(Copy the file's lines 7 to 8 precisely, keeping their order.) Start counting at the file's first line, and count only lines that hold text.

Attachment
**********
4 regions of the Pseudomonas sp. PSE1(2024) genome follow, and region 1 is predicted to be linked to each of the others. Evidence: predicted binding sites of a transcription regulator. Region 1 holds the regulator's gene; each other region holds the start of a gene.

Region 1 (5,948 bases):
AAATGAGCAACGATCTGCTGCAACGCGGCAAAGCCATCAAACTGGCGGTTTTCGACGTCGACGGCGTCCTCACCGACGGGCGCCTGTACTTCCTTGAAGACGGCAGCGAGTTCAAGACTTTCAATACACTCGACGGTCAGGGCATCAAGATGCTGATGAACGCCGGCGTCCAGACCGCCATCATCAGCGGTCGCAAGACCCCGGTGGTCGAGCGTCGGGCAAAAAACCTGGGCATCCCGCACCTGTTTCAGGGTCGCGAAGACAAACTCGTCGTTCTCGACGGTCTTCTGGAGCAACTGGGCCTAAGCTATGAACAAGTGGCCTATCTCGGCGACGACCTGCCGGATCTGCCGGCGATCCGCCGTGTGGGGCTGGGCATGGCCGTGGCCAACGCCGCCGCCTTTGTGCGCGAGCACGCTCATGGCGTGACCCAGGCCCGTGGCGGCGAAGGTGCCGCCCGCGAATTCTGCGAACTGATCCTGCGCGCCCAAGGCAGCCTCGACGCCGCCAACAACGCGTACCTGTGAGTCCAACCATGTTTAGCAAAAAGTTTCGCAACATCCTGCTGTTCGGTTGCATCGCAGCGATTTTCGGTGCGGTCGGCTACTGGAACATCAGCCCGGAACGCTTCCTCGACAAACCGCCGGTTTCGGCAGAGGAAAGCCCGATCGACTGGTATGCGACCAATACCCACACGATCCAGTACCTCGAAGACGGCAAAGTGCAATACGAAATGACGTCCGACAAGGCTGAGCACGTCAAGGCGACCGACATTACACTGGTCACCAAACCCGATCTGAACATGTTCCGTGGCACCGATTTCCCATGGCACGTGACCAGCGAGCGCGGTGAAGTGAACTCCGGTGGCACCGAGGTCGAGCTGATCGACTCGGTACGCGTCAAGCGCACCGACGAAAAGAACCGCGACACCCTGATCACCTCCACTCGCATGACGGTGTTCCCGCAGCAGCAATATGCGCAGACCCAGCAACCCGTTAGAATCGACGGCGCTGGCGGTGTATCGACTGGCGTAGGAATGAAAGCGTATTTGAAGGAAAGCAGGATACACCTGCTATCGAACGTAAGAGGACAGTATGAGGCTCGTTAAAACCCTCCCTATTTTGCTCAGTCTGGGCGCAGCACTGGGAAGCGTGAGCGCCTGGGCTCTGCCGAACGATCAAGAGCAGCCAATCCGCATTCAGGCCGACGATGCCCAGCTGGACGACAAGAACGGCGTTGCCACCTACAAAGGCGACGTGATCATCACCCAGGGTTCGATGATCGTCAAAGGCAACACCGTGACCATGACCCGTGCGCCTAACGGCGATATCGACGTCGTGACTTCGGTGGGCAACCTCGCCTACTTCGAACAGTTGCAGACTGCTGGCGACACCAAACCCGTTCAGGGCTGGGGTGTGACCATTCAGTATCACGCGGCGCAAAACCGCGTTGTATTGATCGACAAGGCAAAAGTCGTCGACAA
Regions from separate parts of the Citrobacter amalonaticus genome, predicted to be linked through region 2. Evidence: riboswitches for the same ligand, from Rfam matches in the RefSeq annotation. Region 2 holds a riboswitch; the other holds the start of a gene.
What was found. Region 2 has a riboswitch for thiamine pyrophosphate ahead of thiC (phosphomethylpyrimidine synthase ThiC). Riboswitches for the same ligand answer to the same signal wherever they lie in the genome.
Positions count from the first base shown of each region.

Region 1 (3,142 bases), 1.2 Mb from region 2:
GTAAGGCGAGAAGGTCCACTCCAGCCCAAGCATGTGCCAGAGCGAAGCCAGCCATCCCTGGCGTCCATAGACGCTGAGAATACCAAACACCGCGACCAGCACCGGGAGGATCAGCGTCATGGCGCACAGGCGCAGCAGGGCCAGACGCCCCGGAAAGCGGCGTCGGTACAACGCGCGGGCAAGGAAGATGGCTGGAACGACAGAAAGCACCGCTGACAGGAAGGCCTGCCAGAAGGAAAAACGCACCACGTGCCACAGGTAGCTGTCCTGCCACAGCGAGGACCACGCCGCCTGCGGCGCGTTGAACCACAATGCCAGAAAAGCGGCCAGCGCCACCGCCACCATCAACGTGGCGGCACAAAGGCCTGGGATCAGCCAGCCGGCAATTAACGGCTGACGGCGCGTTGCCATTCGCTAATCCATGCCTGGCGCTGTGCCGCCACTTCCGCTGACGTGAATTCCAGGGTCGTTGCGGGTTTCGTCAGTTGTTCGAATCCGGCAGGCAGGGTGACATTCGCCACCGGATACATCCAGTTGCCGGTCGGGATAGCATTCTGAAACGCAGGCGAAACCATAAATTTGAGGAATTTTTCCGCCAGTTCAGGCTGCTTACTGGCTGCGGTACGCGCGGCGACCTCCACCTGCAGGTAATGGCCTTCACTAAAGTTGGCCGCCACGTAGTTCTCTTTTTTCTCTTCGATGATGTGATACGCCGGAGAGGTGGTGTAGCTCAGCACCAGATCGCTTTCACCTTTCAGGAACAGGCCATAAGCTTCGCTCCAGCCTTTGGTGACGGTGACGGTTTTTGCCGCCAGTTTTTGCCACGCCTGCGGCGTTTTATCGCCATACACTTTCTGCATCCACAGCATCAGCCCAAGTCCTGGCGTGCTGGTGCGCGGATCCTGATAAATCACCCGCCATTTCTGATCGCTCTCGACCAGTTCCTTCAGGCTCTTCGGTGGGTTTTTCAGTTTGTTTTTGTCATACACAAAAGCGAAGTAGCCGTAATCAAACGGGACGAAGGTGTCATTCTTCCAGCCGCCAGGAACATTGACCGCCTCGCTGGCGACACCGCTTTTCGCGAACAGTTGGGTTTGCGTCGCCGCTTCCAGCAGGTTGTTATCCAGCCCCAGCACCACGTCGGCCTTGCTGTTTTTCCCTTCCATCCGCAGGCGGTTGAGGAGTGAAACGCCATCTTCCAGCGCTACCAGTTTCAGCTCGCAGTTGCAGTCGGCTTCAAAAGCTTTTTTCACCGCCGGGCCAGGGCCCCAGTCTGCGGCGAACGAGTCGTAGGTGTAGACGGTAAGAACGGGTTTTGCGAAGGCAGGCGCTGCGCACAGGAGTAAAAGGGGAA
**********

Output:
Region 1 (3,142 bases), 1.2 Mb from region 2:
GTAAGGCGAGAAGGTCCACTCCAGCCCAAGCATGTGCCAGAGCGAAGCCAGCCATCCCTGGCGTCCATAGACGCTGAGAATACCAAACACCGCGACCAGCACCGGGAGGATCAGCGTCATGGCGCACAGGCGCAGCAGGGCCAGACGCCCCGGAAAGCGGCGTCGGTACAACGCGCGGGCAAGGAAGATGGCTGGAACGACAGAAAGCACCGCTGACAGGAAGGCCTGCCAGAAGGAAAAACGCACCACGTGCCACAGGTAGCTGTCCTGCCACAGCGAGGACCACGCCGCCTGCGGCGCGTTGAACCACAATGCCAGAAAAGCGGCCAGCGCCACCGCCACCATCAACGTGGCGGCACAAAGGCCTGGGATCAGCCAGCCGGCAATTAACGGCTGACGGCGCGTTGCCATTCGCTAATCCATGCCTGGCGCTGTGCCGCCACTTCCGCTGACGTGAATTCCAGGGTCGTTGCGGGTTTCGTCAGTTGTTCGAATCCGGCAGGCAGGGTGACATTCGCCACCGGATACATCCAGTTGCCGGTCGGGATAGCATTCTGAAACGCAGGCGAAACCATAAATTTGAGGAATTTTTCCGCCAGTTCAGGCTGCTTACTGGCTGCGGTACGCGCGGCGACCTCCACCTGCAGGTAATGGCCTTCACTAAAGTTGGCCGCCACGTAGTTCTCTTTTTTCTCTTCGATGATGTGATACGCCGGAGAGGTGGTGTAGCTCAGCACCAGATCGCTTTCACCTTTCAGGAACAGGCCATAAGCTTCGCTCCAGCCTTTGGTGACGGTGACGGTTTTTGCCGCCAGTTTTTGCCACGCCTGCGGCGTTTTATCGCCATACACTTTCTGCATCCACAGCATCAGCCCAAGTCCTGGCGTGCTGGTGCGCGGATCCTGATAAATCACCCGCCATTTCTGATCGCTCTCGACCAGTTCCTTCAGGCTCTTCGGTGGGTTTTTCAGTTTGTTTTTGTCATACACAAAAGCGAAGTAGCCGTAATCAAACGGGACGAAGGTGTCATTCTTCCAGCCGCCAGGAACATTGACCGCCTCGCTGGCGACACCGCTTTTCGCGAACAGTTGGGTTTGCGTCGCCGCTTCCAGCAGGTTGTTATCCAGCCCCAGCACCACGTCGGCCTTGCTGTTTTTCCCTTCCATCCGCAGGCGGTTGAGGAGTGAAACGCCATCTTCCAGCGCTACCAGTTTCAGCTCGCAGTTGCAGTCGGCTTCAAAAGCTTTTTTCACCGCCGGGCCAGGGCCCCAGTCTGCGGCGAACGAGTCGTAGGTGTAGACGGTAAGAACGGGTTTTGCGAAGGCAGGCGCTGCGCACAGGAGTAAAAGGGGAA